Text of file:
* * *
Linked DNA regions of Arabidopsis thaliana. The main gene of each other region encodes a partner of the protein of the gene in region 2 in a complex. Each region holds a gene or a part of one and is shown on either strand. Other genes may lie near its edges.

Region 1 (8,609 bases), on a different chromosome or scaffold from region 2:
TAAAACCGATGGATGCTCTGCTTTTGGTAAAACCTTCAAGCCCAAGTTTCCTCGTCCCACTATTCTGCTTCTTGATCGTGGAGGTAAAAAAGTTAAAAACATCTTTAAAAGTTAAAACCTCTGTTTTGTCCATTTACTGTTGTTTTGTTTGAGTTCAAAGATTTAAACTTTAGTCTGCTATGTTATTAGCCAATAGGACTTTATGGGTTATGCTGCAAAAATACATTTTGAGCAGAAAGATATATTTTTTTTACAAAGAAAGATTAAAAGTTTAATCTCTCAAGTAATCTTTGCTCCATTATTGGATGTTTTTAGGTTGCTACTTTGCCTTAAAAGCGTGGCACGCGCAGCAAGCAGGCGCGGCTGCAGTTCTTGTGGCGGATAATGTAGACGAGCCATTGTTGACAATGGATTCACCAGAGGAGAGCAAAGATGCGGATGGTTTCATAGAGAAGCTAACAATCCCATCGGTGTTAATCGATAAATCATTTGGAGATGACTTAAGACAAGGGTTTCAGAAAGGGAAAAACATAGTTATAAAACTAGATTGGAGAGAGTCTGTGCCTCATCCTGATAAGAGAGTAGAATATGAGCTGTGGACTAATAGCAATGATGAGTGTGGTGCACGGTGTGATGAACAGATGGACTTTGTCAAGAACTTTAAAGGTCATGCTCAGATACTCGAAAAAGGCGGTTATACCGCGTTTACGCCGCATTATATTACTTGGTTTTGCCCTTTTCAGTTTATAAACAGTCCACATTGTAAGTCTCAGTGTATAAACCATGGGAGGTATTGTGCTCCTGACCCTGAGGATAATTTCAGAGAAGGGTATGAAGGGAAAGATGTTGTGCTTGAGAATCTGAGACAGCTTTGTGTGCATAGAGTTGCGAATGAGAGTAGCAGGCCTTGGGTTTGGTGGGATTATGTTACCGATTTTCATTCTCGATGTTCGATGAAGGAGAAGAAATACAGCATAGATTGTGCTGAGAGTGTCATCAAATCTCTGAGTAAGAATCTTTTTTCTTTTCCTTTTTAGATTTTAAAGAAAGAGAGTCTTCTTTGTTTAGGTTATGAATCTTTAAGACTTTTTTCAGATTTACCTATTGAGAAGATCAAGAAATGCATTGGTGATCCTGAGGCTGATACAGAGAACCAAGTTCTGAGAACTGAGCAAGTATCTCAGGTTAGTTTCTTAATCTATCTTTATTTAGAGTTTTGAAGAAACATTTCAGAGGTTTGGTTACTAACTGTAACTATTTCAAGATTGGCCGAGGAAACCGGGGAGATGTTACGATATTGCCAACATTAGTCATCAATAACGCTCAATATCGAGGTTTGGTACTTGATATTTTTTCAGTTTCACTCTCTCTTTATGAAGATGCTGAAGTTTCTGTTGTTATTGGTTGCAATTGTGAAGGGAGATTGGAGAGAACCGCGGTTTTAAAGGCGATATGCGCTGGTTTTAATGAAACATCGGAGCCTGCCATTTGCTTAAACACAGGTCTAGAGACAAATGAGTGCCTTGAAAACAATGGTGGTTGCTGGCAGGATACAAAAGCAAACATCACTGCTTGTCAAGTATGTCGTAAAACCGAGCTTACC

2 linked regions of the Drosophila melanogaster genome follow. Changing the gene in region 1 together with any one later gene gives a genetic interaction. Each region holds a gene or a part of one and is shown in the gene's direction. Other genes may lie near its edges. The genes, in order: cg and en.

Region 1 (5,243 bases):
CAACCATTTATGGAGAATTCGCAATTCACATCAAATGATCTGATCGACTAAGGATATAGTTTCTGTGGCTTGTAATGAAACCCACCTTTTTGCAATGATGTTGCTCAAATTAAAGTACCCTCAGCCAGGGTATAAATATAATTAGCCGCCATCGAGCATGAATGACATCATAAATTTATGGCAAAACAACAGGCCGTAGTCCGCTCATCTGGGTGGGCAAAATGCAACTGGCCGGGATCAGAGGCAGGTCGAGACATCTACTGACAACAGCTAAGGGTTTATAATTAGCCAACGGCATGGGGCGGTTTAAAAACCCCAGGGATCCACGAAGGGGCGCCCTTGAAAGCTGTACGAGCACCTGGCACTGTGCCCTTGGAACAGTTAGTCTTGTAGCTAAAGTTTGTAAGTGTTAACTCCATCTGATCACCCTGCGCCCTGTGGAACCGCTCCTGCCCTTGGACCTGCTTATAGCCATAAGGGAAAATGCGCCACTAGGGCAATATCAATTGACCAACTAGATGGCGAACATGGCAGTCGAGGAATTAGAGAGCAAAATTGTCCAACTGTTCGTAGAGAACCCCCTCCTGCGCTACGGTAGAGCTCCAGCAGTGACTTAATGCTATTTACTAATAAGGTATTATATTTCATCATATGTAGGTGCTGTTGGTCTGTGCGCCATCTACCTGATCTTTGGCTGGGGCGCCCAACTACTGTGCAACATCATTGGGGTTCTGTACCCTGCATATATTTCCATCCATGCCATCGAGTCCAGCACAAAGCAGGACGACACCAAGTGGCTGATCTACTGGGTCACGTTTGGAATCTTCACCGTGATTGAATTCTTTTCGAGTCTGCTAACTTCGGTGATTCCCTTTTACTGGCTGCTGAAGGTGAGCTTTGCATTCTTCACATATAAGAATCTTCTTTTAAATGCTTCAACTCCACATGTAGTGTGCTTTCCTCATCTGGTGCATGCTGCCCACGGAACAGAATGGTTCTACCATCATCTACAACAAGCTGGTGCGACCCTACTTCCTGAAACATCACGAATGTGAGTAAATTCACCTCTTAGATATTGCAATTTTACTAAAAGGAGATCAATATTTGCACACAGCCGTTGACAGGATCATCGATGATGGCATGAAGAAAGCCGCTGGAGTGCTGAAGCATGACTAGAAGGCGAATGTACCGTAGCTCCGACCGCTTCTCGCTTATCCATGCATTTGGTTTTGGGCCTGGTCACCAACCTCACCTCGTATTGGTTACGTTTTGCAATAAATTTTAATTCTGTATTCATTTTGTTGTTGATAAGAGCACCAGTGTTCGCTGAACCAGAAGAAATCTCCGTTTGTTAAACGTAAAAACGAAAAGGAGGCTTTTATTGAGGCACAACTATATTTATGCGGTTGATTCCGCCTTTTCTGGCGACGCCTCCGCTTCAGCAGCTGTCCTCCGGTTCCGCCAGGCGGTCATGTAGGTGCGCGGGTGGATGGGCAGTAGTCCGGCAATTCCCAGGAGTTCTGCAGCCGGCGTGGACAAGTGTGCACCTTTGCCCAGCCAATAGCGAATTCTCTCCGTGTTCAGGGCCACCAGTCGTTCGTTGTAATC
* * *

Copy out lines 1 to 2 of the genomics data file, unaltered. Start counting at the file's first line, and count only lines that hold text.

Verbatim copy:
Linked DNA regions of Arabidopsis thaliana. The main gene of each other region encodes a partner of the protein of the gene in region 2 in a complex. Each region holds a gene or a part of one and is shown on either strand. Other genes may lie near its edges.

Region 1 (8,609 bases), on a different chromosome or scaffold from region 2: